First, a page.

gold panning

The Gold Panning Days of Yore

Dear Readers,

When I was little kid, my parents took me to the Gold Rush Festival in McCormick, S.C. – a small town and county seat located near Lake Thurmond. For those of you who come from or live in Georgia, you may take offense, and refer to it as Clark(s) Hill Lake. Indeed, there is a whole back story and controversy in the name of this man-made reservoir on the Savannah River, which borders two states, but that’s for another day. Back to the gold…

Panning at the Gold Rush Festival

I remember that there were two different options. One was for little kids, where they spiked the paydirt (as one calls it) with little tiny balls of brass or copper. I remember getting so excited, about all this gold I was panning out! I was rich! Then, when my dad finally told me it was fake, that it was just for fun, I remember feeling cheated and got really angry. I still remember that… (lol). The second option was panning real paydirt, which is alluvial soil with a good concentration of actual gold. I got to do this as well, once I’d calmed down from my earlier frustrations…

Panning takes a LOT of skill and patience, as you gently agitate the dirt in the pan with water, spilling out the lighter elements, until you see a tiny residual amount of black sand (usually hematite or magnetite) at the very bottom of the pan. This is where gold, if present, would live. I walked away from the festival with a tiny vial of little gold flakes floating in water, probably less than you’d get in a shot glass of Goldschläger. Almost forty years later, I still have that vial…

The Science of Gold Mining

On that day I was bitten, and bitten hard, by the gold bug. Since then however, I’ve learned a few things. For one, I learned that nobody pans their way to golden riches – gold panning is what’s called an assay – merely a test for the abundance of gold. To mine placer gold in any appreciable amount, you need a sluice. Gold panning was done to find the best place to collect soil for the sluice, and maybe to do the final separation of gold from the collected black sands. If you just stuck to panning, you’d be there all day with very little to show for it. Yet, the canonical tin-type photographs of a Gold Rush just show rough looking men sitting by a stream, panning away

Sluices operate by creating small eddies and counter-currents in a trough of moving water. Miners would carefully add paydirt to the top of the trough and let it flow with the water back into the stream. Heavier particles, like gold, would find these eddies of low velocity current and settle down to the bottom, allowing for the lighter parts of the soil to be carried away. It was messy, and at large scale can pollute a stream or creek, but it was a simple and effective method to collect gold from paydirt. The last steps, removing gold from the heavier sluice deposits, could be even more dangerous to people and the environment. Enter elemental mercury…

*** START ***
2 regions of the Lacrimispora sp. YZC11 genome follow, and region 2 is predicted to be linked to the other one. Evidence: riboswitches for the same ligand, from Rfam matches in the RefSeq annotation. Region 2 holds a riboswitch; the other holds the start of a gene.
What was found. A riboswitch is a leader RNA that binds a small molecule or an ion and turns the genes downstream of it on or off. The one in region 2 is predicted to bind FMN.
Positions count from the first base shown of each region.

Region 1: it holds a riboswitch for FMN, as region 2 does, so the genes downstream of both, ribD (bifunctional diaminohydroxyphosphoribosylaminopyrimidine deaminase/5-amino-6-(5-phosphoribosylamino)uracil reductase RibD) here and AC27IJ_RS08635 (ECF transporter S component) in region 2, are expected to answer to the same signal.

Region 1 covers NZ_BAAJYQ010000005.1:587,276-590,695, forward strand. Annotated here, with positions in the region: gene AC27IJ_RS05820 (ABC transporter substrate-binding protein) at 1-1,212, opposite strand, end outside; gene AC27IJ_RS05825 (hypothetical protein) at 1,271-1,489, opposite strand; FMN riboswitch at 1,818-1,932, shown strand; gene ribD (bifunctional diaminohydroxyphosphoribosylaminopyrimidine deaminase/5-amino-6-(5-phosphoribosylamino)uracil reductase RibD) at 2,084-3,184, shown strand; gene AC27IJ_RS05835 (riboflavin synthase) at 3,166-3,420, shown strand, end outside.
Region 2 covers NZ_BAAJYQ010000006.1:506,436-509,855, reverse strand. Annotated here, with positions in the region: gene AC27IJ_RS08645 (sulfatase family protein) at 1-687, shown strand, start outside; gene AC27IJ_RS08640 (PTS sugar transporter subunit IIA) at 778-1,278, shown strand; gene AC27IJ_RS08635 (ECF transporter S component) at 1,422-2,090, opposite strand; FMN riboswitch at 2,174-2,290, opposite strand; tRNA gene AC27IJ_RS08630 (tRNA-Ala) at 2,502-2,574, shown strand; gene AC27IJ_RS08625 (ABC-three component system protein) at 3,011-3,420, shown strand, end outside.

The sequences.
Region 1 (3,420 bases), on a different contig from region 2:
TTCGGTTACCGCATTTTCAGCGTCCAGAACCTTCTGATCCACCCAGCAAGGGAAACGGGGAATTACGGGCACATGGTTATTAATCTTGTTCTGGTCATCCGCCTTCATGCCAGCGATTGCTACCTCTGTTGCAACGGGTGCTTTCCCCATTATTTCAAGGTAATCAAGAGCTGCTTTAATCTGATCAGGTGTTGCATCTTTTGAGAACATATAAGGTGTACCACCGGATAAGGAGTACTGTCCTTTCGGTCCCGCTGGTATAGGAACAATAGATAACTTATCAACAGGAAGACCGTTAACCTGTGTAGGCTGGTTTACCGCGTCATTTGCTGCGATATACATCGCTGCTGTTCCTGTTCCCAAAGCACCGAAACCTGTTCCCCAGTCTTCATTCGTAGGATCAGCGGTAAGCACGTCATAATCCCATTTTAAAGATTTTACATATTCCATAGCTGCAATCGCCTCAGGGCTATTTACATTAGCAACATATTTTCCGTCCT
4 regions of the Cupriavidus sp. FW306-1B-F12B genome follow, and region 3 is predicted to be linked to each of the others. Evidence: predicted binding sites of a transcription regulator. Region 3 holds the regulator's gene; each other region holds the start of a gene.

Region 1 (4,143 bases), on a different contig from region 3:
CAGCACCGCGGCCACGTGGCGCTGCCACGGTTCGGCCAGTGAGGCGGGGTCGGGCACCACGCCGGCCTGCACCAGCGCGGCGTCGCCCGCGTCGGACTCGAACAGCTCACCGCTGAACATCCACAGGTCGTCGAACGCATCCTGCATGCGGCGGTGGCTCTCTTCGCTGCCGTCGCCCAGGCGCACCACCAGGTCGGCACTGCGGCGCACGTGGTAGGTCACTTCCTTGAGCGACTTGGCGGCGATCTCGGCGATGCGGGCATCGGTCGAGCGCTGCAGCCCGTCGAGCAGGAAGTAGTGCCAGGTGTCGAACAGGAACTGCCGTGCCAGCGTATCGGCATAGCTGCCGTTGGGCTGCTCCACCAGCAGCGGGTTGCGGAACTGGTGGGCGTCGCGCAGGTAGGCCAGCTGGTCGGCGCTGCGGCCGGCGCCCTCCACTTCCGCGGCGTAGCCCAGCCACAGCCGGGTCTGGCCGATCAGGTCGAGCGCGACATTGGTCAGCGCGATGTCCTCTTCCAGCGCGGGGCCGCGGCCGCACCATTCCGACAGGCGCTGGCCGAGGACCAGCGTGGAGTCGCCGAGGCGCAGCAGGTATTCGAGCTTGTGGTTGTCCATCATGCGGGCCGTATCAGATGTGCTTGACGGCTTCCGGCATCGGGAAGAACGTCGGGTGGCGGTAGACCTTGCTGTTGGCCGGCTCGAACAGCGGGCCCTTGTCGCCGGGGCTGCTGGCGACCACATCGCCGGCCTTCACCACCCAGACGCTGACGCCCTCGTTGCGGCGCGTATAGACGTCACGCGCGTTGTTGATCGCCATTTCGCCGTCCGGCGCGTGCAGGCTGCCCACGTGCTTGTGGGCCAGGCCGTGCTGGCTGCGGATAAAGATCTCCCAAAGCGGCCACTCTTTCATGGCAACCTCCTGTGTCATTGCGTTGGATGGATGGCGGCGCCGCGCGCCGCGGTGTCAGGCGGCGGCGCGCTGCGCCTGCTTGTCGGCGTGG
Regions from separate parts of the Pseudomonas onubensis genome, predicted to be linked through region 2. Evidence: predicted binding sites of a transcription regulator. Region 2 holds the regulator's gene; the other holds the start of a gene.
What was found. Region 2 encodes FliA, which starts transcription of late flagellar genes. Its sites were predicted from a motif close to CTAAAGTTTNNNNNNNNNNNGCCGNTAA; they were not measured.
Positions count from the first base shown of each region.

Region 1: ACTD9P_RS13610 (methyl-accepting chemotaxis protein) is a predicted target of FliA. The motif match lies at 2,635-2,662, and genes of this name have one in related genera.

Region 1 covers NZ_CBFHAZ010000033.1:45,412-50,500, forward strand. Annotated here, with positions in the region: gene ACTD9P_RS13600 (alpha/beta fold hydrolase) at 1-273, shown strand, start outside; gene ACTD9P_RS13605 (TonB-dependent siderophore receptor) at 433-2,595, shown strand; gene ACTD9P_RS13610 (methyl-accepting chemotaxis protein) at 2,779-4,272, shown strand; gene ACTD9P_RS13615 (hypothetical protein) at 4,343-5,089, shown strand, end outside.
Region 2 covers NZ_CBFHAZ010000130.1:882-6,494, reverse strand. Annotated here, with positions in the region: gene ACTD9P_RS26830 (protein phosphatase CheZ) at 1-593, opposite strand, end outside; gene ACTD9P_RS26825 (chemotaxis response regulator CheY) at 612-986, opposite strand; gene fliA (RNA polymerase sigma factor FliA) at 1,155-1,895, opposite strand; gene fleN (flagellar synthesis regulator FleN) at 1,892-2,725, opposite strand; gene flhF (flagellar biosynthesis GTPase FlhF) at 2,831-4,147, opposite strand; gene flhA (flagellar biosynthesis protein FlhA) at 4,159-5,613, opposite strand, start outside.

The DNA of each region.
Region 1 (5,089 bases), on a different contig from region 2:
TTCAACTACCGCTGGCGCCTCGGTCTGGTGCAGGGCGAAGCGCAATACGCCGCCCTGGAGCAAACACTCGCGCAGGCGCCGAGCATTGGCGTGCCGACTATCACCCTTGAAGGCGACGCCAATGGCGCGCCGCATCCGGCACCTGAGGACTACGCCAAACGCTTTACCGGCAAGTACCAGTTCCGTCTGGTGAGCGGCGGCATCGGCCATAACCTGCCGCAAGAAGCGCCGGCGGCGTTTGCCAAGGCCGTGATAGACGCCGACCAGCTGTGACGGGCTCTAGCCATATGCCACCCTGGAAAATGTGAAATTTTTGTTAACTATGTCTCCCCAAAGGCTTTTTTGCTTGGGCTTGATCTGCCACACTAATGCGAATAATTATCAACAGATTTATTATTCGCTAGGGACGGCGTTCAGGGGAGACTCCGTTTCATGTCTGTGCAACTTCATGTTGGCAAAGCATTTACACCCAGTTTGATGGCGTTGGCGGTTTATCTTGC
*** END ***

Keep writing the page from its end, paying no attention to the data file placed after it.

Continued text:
Thankfully, in the old Gold Rush days, mercury was likely very expensive and difficult to come by for the average tin pan miner. It’s heavy – a liter of liquid mercury weighs about 28 pounds, so it is also difficult to transport. Mercury has the curious property of being able to dissolve gold into a liquid amalgam, allowing for easy separation from soils and sediment. To retrieve the gold, the mercury was heated over a flame and vaporized into a gas, leaving just the gold behind. Mercury is incredibly toxic and persistent– both to humans and the environment – particularly in vapor form. Sadly, the use of mercury in gold mining is still a problem today, impacting some of the world’s most wild and pristine places, like the Amazonian rainforest.

The Dark Side of Gold Prospecting

On that same vein (pun intended), it’s important to note that man’s insatiable quest for gold has led directly to immense suffering and death the whole world over. From the Spanish conquistadors of the 1500’s, to the Native American conflicts culminating in the Great Sioux War of 1876, to modern day struggles in the Amazon and eastern Congo, the thirst for gold has caused severe hardship and starvation, forced migration and slave labor, pandemic disease and death, and untold environmental destruction. It continues to this day. My interest and fascination with those hard-scrabble miners of the American West, who risked their lives to make their fortunes, is tempered with the knowledge that they did so at considerable detriment to others. Indeed, in our sense of national identity and rugged individualism associated with the expansion West, we carry with us a dark passenger.

The Song of the Black Hills

My newest short story, “The Song of the Black Hills” is set in 1868 in the newly formed U.S. Territory of Wyoming. I wanted to explore what life must have been like for those who risked their lives on the Oregon Trail to seek their fortunes. I wanted examine their hardships, their fears, and of course, their greed. Imagine what it must have felt like, after a hard days work, to hold a bag of gold dust in your hand. Enough to buy land, build a farm, and start a family. And yet, these miners infringed on the historical lands of the first peoples, setting up sad and predictable conflicts. I hope you find The Song of the Black Hills an entertaining read, with a notable twist.

It is just a story, after all…

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